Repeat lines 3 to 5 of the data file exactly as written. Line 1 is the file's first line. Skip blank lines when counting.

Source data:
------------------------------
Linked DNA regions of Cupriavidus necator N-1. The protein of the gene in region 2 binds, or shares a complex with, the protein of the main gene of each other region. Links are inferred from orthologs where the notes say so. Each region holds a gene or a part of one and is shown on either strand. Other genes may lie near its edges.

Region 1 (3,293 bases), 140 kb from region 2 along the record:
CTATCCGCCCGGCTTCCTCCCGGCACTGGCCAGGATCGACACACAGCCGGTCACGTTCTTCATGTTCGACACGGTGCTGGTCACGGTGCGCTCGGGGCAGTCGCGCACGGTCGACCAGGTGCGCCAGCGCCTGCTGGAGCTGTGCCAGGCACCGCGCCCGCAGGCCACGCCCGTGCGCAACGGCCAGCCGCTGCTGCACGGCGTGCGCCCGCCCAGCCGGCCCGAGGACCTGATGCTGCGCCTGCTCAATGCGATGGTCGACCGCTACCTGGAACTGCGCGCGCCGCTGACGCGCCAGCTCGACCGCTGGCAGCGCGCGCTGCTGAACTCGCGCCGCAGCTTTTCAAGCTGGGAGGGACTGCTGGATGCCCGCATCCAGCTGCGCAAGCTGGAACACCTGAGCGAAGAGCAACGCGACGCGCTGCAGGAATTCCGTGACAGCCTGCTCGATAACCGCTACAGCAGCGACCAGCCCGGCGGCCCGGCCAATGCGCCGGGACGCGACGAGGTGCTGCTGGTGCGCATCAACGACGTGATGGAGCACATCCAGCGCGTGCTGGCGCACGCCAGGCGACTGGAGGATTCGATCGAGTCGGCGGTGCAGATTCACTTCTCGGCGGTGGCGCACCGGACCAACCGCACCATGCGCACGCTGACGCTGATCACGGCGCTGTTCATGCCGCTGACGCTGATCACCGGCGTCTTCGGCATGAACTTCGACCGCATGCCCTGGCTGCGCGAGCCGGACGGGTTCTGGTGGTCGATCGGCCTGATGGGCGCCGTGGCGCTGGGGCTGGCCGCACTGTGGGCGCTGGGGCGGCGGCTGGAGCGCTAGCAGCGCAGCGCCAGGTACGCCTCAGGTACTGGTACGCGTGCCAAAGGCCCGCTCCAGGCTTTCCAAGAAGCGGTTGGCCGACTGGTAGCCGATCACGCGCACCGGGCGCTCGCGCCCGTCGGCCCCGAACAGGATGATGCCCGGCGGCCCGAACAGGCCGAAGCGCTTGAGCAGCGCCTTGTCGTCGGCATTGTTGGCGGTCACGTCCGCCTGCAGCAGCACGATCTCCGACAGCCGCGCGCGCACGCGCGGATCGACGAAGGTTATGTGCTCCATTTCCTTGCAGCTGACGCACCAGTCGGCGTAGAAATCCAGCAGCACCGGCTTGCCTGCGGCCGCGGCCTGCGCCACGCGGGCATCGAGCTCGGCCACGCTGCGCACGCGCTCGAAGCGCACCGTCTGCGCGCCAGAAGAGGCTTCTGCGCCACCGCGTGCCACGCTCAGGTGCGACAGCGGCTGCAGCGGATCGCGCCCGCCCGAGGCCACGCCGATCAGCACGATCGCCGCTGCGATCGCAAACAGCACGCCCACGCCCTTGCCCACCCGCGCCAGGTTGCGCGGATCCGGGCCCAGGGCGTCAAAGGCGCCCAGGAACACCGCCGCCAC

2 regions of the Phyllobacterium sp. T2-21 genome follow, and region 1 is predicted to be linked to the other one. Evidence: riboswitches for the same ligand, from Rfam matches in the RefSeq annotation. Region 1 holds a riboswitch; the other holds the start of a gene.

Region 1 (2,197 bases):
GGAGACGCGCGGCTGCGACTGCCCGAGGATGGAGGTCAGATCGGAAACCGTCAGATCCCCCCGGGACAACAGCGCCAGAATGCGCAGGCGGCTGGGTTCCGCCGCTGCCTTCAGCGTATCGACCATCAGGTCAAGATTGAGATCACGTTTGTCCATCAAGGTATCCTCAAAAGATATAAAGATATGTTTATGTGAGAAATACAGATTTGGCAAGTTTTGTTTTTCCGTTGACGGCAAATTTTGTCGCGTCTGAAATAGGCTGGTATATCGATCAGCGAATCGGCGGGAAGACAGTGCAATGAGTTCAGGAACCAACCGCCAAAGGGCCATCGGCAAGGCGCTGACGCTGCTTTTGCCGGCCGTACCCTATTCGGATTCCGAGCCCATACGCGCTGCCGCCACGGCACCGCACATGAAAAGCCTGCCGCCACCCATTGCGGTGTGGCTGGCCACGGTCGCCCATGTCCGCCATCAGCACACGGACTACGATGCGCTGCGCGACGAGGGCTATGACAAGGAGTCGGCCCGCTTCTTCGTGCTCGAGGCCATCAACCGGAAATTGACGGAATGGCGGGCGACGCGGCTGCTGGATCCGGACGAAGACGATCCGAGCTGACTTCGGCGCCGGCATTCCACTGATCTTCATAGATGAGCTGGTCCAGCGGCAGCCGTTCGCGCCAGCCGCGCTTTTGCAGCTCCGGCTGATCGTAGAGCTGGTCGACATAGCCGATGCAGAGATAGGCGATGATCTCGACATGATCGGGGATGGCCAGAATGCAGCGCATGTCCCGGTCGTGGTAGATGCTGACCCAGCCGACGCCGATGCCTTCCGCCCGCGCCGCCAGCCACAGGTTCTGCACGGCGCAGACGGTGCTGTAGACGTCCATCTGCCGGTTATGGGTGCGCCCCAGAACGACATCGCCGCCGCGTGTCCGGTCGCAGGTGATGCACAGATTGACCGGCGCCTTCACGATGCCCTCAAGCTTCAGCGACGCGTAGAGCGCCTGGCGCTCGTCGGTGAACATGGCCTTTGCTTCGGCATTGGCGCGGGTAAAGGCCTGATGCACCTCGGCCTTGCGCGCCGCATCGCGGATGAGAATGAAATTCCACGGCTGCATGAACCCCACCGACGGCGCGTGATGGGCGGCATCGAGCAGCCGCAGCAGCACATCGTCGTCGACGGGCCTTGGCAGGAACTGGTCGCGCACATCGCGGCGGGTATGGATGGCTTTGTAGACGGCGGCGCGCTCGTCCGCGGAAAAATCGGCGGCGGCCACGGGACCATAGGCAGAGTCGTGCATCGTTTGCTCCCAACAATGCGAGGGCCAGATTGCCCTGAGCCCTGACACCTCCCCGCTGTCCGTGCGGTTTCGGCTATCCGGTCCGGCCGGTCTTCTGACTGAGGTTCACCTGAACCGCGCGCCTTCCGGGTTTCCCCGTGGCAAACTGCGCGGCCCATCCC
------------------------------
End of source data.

CTATCCGCCCGGCTTCCTCCCGGCACTGGCCAGGATCGACACACAGCCGGTCACGTTCTTCATGTTCGACACGGTGCTGGTCACGGTGCGCTCGGGGCAGTCGCGCACGGTCGACCAGGTGCGCCAGCGCCTGCTGGAGCTGTGCCAGGCACCGCGCCCGCAGGCCACGCCCGTGCGCAACGGCCAGCCGCTGCTGCACGGCGTGCGCCCGCCCAGCCGGCCCGAGGACCTGATGCTGCGCCTGCTCAATGCGATGGTCGACCGCTACCTGGAACTGCGCGCGCCGCTGACGCGCCAGCTCGACCGCTGGCAGCGCGCGCTGCTGAACTCGCGCCGCAGCTTTTCAAGCTGGGAGGGACTGCTGGATGCCCGCATCCAGCTGCGCAAGCTGGAACACCTGAGCGAAGAGCAACGCGACGCGCTGCAGGAATTCCGTGACAGCCTGCTCGATAACCGCTACAGCAGCGACCAGCCCGGCGGCCCGGCCAATGCGCCGGGACGCGACGAGGTGCTGCTGGTGCGCATCAACGACGTGATGGAGCACATCCAGCGCGTGCTGGCGCACGCCAGGCGACTGGAGGATTCGATCGAGTCGGCGGTGCAGATTCACTTCTCGGCGGTGGCGCACCGGACCAACCGCACCATGCGCACGCTGACGCTGATCACGGCGCTGTTCATGCCGCTGACGCTGATCACCGGCGTCTTCGGCATGAACTTCGACCGCATGCCCTGGCTGCGCGAGCCGGACGGGTTCTGGTGGTCGATCGGCCTGATGGGCGCCGTGGCGCTGGGGCTGGCCGCACTGTGGGCGCTGGGGCGGCGGCTGGAGCGCTAGCAGCGCAGCGCCAGGTACGCCTCAGGTACTGGTACGCGTGCCAAAGGCCCGCTCCAGGCTTTCCAAGAAGCGGTTGGCCGACTGGTAGCCGATCACGCGCACCGGGCGCTCGCGCCCGTCGGCCCCGAACAGGATGATGCCCGGCGGCCCGAACAGGCCGAAGCGCTTGAGCAGCGCCTTGTCGTCGGCATTGTTGGCGGTCACGTCCGCCTGCAGCAGCACGATCTCCGACAGCCGCGCGCGCACGCGCGGATCGACGAAGGTTATGTGCTCCATTTCCTTGCAGCTGACGCACCAGTCGGCGTAGAAATCCAGCAGCACCGGCTTGCCTGCGGCCGCGGCCTGCGCCACGCGGGCATCGAGCTCGGCCACGCTGCGCACGCGCTCGAAGCGCACCGTCTGCGCGCCAGAAGAGGCTTCTGCGCCACCGCGTGCCACGCTCAGGTGCGACAGCGGCTGCAGCGGATCGCGCCCGCCCGAGGCCACGCCGATCAGCACGATCGCCGCTGCGATCGCAAACAGCACGCCCACGCCCTTGCCCACCCGCGCCAGGTTGCGCGGATCCGGGCCCAGGGCGTCAAAGGCGCCCAGGAACACCGCCGCCAC

2 regions of the Phyllobacterium sp. T2-21 genome follow, and region 1 is predicted to be linked to the other one. Evidence: riboswitches for the same ligand, from Rfam matches in the RefSeq annotation. Region 1 holds a riboswitch; the other holds the start of a gene.

Region 1 (2,197 bases):